ChoicePoint says data theft cost it $6M

July 21, 2005

By Linda Rosencrance, Computerworld,10801,103384,0=0.html

Credit and personal information vendor ChoicePoint Inc. took a $6 million charge in its second quarter, which ended June 30, citing costs associated with the theft of personal information on 145,000 consumers, the company said yesterday.

The $6 million was used for legal expenses and other professional fees related to the data theft, Alpharetta, Ga.-based ChoicePoint said in a statement [1].

The second-quarter charge came on top of a $5.4 million charge the company had to take in the first quarter related to the same incident. That first-quarter expense included $2 million spent on communications to the affected consumers and for providing those people with credit reports and credit monitoring services. Approximately $3.4 million went for legal and professional fees, ChoicePoint said.

ChoicePoint provides data to credit providers, government agencies, landlords and others who use personal information to approve loans, leases and other contracts.

In February, ChoicePoint said the data theft occurred when "a small number of very well-organized criminals posed as legitimate companies to gain access to personal information about consumers." (see "State officials push ChoicePoint on ID theft notifications")[2].

Information provided by ChoicePoint has since been used in about 750 identity-theft scams, according to the company.

"It's becoming more expensive [to handle these security breaches], and the reason it's becoming more expensive recently is because of the new notification laws," said James Van Dyke, principal analyst at Javelin Strategy & Research, a Pleasanton, Calif., financial consulting firm. "So we have every reason to believe that data breaches like that at ChoicePoint, sadly, have actually been going on for longer than most people realize....

"It's laws such as those in the state of California and other parts of the U.S., requiring new notification, that are bringing these cases to light," Van Dyke said. "ChoicePoint happened to be the first big one after these notification laws [went into effect]. We'll see investments like that of ChoicePoint as these companies seek to avoid the kind of a death sentence CardSystems received from American Express and Visa. Companies like ChoicePoint will spend this money on public relations, procedures and on partner relations."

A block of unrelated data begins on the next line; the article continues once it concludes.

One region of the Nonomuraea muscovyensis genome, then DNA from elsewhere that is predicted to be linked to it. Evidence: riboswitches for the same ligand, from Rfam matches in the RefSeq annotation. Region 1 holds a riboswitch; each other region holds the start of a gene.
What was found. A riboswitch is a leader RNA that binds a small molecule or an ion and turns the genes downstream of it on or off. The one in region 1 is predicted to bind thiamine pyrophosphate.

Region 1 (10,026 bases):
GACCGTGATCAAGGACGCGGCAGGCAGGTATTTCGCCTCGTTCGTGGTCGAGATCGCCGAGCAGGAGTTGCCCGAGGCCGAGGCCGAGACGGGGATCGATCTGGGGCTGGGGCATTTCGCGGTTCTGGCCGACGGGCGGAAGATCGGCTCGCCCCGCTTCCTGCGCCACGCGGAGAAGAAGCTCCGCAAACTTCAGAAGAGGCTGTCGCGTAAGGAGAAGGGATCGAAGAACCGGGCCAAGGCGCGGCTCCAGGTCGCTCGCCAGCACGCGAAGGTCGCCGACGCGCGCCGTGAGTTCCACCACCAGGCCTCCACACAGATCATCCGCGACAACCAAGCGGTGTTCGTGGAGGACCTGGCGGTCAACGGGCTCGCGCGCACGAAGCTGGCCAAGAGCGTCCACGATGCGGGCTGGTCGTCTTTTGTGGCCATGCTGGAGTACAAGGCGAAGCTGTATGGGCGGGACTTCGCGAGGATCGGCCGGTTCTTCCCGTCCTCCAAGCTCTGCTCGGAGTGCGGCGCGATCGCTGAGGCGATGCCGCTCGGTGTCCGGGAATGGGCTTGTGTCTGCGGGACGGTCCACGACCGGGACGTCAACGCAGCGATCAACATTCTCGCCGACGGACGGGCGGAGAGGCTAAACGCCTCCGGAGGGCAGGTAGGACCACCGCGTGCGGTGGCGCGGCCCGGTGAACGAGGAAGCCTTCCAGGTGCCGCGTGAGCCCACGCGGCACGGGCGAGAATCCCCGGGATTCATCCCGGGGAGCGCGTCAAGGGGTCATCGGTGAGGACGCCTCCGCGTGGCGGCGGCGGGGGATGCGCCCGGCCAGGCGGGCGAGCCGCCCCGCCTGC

Earlier this week, Visa U.S.A. Inc. and American Express Co. said separately that they are terminating contracts with CardSystems Solutions Inc., a credit card transaction-processing company that was hit by hacker attacks, potentially exposing 40 million card numbers to online intruders.

The companies said CardSystems, in Atlanta, didn't meet contractual requirements in providing processing services for merchants that accept the credit cards. As a result, they will no longer allow CardSystems to process their transactions after October.

Those decisions come in the wake of the announcement last month from MasterCard International Inc. that 13.9 million of its credit card numbers were among the 40 million that may have been accessed by intruders who infiltrated CardSystems' network (see "Security breach may have exposed 40M credit cards")[3]. Unlike Visa and Amex, MasterCard plans for now to continue doing business with CardSystems because it has taken steps to improve security.

Despite the second-quarter charge, ChoicePoint posted a second-quarter profit of $36.4 million, or 40 cents per share, compared with $36.3 million, or 40 cents per share, in the same quarter a year ago.

Earnings per share for the most recent quarter included a 4-cent-per-share charge to cover the expenses related to the data theft.

"I am extremely pleased with the continued revenue-growth momentum this quarter," said Derek V. Smith, chairman and CEO of ChoicePoint. "Additionally, we implemented key changes that reduced the risk of our business model and reinforced our leadership as a responsible information company."

[1] C8525704300749EA4?OpenDocument

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